Rochester native Conor Dwyer Reynolds is the first executive director of Rochester’s new Police Accountability Board. Reynolds, a Yale Law School lecturer and just 30 years old when confirmed to the position late last year by the City Council, was a featured panelist during the Annual Meeting program of NYSBA’s Task Force on Racial Injustice and Police Reform.
The webinar, which had over 300 attendees Jan. 25, examined civilian review boards and the police, and discussed what works and what doesn’t.
“Policing is a tool to keep everybody safe and if we have the right expertise from ordinary people to make sure they do the right job, then I think it’s worth every dollar that we put into community oversight,” said Reynolds, who worked in the Obama Administration prior to attending law school. “And of course, we need to listen to the lived experience of officers, but we have to make sure that every part of government does the people’s work, and that’s my greatest hope for civilian review in the eyes of community control.”
Reynolds is co-chair of the task force’s Civilian Review Board Committee along with Monroe County Public Defender Tim Donaher. The committee has been examining the relevance and impact of community oversight and civilian review boards.
Reynolds’ presentation explained which types of review boards are weak, which are strong, and then detailed Rochester’s plan.
For instance, Reynolds explained that weaker civilian review boards are either overseen by the police department or include police on the board; only provide input on discipline or policies; and have minimal funding. Whereas stronger review boards avoid politics; have no police on the boards or allow mayoral appointments to the board; have the ability to impose discipline and enforce policies, which Reynolds admits is rare; and have a full funding mandate in order to execute all of their powers.
When it comes to funding, Reynolds noted that in Oakland, Ca., civilian oversight spending is $5,000 per officer but is closer to $500 per officer in Rochester and Albany, and just $75 in Newburgh.
Rochester Police Accountability Board
The board was created last year after a referendum passed by 75 percent of voters, and replaced the city’s old system of civilian review that was not as community controlled.
In the new structure, members and staff cannot have law enforcement ties; must form an alliance with active community groups who will be part of their rulemaking process, help nominate members, and make recommended policy changes.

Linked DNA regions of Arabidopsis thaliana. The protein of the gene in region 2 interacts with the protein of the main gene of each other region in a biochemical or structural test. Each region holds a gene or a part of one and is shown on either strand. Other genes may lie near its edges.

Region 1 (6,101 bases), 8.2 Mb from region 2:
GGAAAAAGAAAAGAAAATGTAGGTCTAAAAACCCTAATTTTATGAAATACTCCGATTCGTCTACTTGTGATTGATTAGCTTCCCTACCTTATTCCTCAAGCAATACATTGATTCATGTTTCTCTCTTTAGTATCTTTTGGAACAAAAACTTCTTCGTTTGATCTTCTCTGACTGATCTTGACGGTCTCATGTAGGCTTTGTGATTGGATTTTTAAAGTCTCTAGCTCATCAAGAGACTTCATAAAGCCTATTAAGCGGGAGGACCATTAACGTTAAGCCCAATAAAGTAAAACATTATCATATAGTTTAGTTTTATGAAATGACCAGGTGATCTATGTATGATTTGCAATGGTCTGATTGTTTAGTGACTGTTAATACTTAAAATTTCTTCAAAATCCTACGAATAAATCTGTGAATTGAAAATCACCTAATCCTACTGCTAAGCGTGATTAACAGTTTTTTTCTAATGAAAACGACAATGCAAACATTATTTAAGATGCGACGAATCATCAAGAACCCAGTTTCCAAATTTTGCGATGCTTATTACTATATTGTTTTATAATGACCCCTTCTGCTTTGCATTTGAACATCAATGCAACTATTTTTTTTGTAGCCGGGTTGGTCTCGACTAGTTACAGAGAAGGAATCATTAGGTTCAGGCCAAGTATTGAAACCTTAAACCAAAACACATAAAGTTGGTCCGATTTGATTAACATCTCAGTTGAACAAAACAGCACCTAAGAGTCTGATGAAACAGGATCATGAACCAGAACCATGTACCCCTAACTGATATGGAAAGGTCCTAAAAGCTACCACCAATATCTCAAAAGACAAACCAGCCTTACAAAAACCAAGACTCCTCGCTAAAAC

“That’s a powerful tool ensuring we are responsive to the community and that we are independent,” said Reynolds.
There is also a diversity mandate, as the board and its staff must reflect the diversity of the city of Rochester.
The board’s core mission is to “… ensure public accountability and transparency over the powers exercised by sworn officers of the Rochester Police Department.”
To achieve this, the board has the power to create a comprehensive justice system for police wrongdoing and may unilaterally investigate wrongdoing. The board does not have to wait for a complaint or the City Council’s authority. It has unilateral subpoena power and can conduct a full-scale trial.
In order to meet its mission of transparency, board members may look at everything the police department does and make sure the public has a complete understanding of what police are doing on their behalf. This includes releasing data and body worn camera footage.
“These are legal duties, not options. We have to do this stuff,” said Reynolds.
However, the police union for the Rochester Police Department has challenged the board’s powers and last spring, a state Supreme Court justice said the board does not have the power to discipline officers or hold hearings on disciplinary matters (similar to the lack of power held by the city’s previous review board.) The City Council has appealed the ruling, and a decision is expected this year.
In the meantime, Reynolds said the board is busy making sure Rochester adheres to Gov. Andrew Cuomo’s executive order requiring cities to reinvent their policing policies, as every department statewide must submit a new plan by April 1 or risk losing funding.
A ‘National Model’?
Mina Q. Malik, a Harvard Law School lecturer and a former deputy attorney in the Office of the Attorney General for the District of Columbia, moderated the webinar. She also previously served as the executive director of the New York City Civilian Complaint Review Board.
Malik said she’s hopeful for Reynolds that the Rochester board can become “the national model” for a police accountability agency.
Also presenting at the webinar were Ava Ayers, director of the Government Law Center at Albany Law School, and Michael Sisitzky, lead policy counsel in the Advocacy Department, New York Civil Liberties Union. Both serve as members of the task force’s Civilian Review Board Committee.
The mission of NYSBA’s Task Force on Racial Injustice and Police Reform is to understand the issues that contribute to police misconduct and provide recommendations to policymakers, law enforcement and the judiciary to end deleterious policing practices that disproportionately impact persons of color.
The task force is chaired by NYSBA President-Elect T. Andrew Brown and Taa Grays, a former association vice president from the first judicial district.